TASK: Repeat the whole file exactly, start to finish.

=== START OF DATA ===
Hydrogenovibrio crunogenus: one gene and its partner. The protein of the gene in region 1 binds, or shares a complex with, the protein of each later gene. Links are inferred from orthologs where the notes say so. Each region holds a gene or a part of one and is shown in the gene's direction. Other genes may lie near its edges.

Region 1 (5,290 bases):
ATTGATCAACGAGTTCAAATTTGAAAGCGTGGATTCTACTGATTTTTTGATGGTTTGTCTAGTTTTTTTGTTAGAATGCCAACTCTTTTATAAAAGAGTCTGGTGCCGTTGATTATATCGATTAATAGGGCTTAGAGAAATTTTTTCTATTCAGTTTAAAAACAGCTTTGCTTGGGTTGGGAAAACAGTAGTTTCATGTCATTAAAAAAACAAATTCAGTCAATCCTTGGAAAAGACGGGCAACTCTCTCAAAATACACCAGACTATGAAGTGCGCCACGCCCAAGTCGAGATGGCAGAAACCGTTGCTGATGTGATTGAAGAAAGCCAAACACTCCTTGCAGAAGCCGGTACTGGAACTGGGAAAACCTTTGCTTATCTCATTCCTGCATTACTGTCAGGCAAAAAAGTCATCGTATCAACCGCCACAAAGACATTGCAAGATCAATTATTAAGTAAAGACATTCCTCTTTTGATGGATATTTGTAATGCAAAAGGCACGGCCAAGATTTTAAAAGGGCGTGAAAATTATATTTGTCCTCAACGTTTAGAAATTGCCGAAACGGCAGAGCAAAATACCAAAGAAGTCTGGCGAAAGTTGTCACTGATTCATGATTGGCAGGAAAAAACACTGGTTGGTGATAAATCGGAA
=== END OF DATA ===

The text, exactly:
Hydrogenovibrio crunogenus: one gene and its partner. The protein of the gene in region 1 binds, or shares a complex with, the protein of each later gene. Links are inferred from orthologs where the notes say so. Each region holds a gene or a part of one and is shown in the gene's direction. Other genes may lie near its edges.

Region 1 (5,290 bases):
ATTGATCAACGAGTTCAAATTTGAAAGCGTGGATTCTACTGATTTTTTGATGGTTTGTCTAGTTTTTTTGTTAGAATGCCAACTCTTTTATAAAAGAGTCTGGTGCCGTTGATTATATCGATTAATAGGGCTTAGAGAAATTTTTTCTATTCAGTTTAAAAACAGCTTTGCTTGGGTTGGGAAAACAGTAGTTTCATGTCATTAAAAAAACAAATTCAGTCAATCCTTGGAAAAGACGGGCAACTCTCTCAAAATACACCAGACTATGAAGTGCGCCACGCCCAAGTCGAGATGGCAGAAACCGTTGCTGATGTGATTGAAGAAAGCCAAACACTCCTTGCAGAAGCCGGTACTGGAACTGGGAAAACCTTTGCTTATCTCATTCCTGCATTACTGTCAGGCAAAAAAGTCATCGTATCAACCGCCACAAAGACATTGCAAGATCAATTATTAAGTAAAGACATTCCTCTTTTGATGGATATTTGTAATGCAAAAGGCACGGCCAAGATTTTAAAAGGGCGTGAAAATTATATTTGTCCTCAACGTTTAGAAATTGCCGAAACGGCAGAGCAAAATACCAAAGAAGTCTGGCGAAAGTTGTCACTGATTCATGATTGGCAGGAAAAAACACTGGTTGGTGATAAATCGGAA